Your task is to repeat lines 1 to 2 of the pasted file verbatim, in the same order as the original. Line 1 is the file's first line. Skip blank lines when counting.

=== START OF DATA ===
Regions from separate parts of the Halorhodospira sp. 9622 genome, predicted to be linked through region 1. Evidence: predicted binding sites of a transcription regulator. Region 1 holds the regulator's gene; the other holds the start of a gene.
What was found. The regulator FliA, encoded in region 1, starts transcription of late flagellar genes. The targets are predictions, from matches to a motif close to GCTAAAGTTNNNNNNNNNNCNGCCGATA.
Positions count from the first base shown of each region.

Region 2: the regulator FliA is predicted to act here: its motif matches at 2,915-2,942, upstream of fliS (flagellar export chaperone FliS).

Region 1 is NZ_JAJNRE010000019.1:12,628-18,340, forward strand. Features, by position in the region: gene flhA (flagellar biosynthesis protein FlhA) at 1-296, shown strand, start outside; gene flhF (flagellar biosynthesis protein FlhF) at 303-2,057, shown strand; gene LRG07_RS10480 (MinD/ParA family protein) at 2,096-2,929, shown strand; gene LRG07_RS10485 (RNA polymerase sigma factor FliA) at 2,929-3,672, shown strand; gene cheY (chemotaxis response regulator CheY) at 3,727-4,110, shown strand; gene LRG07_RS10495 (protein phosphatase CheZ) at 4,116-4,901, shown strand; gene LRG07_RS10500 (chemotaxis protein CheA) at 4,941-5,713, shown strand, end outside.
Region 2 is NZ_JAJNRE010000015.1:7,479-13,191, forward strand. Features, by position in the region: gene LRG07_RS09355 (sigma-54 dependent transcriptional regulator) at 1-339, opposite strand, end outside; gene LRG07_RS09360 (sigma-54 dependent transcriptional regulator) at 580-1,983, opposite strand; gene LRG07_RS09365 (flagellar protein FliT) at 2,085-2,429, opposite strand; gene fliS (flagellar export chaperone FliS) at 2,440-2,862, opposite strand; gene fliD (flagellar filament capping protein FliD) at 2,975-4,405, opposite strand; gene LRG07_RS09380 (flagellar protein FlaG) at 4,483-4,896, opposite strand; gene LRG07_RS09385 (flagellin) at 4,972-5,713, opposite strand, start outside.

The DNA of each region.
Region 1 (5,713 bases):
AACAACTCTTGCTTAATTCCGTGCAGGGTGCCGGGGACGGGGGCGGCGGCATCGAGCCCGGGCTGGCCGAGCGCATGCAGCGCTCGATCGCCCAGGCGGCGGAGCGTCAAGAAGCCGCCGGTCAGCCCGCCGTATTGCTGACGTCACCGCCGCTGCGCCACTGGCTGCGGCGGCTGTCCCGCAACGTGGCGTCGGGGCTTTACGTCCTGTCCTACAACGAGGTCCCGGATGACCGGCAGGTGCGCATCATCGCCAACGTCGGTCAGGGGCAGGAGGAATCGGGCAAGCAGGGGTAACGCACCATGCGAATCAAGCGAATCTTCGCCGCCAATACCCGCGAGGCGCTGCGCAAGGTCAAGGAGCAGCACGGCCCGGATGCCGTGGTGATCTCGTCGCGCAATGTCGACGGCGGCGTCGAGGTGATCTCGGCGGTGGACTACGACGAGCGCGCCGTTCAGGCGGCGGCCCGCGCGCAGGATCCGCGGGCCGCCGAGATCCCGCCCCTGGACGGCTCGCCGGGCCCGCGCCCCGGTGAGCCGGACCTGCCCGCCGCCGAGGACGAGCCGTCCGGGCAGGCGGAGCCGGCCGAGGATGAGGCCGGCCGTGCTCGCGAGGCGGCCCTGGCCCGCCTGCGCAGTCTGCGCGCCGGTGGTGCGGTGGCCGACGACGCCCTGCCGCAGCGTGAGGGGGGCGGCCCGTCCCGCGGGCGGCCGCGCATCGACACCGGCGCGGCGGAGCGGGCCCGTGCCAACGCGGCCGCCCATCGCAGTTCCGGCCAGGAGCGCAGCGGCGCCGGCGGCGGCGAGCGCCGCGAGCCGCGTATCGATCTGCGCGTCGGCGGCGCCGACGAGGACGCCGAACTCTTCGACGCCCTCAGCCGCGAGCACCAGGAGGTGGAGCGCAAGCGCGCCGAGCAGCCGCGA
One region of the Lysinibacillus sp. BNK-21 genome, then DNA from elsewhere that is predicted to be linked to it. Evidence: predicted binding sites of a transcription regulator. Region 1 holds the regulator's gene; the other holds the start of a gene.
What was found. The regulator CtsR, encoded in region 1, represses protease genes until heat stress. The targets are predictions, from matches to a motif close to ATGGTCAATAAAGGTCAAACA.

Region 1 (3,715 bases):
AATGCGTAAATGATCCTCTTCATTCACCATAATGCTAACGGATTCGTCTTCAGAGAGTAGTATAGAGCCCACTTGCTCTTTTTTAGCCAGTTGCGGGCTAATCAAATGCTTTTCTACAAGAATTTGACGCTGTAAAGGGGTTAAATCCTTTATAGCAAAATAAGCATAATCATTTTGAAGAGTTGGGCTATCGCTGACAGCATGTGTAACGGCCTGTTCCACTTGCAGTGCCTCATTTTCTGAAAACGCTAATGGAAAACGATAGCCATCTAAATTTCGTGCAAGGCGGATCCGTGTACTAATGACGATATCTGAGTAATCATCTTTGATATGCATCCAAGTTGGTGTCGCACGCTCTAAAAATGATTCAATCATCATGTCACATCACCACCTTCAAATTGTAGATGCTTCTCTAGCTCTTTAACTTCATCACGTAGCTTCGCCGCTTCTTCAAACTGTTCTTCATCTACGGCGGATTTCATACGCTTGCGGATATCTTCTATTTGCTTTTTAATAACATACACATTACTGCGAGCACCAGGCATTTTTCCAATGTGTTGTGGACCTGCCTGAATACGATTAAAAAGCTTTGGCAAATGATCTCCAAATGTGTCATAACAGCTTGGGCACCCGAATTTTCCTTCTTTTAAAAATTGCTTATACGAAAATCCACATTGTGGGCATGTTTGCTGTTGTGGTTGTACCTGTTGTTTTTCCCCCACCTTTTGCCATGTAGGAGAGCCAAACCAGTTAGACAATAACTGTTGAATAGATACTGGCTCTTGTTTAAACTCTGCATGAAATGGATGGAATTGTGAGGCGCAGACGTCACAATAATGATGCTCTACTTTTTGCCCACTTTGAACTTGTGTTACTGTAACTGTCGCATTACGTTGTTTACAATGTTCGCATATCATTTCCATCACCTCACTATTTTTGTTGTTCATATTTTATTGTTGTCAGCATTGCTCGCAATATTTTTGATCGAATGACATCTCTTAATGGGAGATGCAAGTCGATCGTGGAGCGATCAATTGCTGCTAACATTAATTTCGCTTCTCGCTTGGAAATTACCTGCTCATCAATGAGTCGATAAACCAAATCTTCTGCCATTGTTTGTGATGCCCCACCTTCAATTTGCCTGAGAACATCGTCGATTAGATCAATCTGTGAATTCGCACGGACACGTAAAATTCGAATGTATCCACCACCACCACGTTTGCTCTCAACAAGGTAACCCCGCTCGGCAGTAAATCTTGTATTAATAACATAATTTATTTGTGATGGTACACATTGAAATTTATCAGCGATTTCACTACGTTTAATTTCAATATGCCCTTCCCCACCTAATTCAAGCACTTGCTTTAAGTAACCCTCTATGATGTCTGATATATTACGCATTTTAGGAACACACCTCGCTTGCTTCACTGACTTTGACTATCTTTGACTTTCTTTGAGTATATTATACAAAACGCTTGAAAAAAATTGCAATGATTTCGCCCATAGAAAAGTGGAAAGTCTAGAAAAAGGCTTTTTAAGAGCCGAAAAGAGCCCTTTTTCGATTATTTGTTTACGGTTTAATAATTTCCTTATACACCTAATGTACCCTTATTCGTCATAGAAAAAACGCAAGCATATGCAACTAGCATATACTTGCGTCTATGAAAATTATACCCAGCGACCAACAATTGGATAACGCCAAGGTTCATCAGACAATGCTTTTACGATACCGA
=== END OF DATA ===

Regions from separate parts of the Halorhodospira sp. 9622 genome, predicted to be linked through region 1. Evidence: predicted binding sites of a transcription regulator. Region 1 holds the regulator's gene; the other holds the start of a gene.
What was found. The regulator FliA, encoded in region 1, starts transcription of late flagellar genes. The targets are predictions, from matches to a motif close to GCTAAAGTTNNNNNNNNNNCNGCCGATA.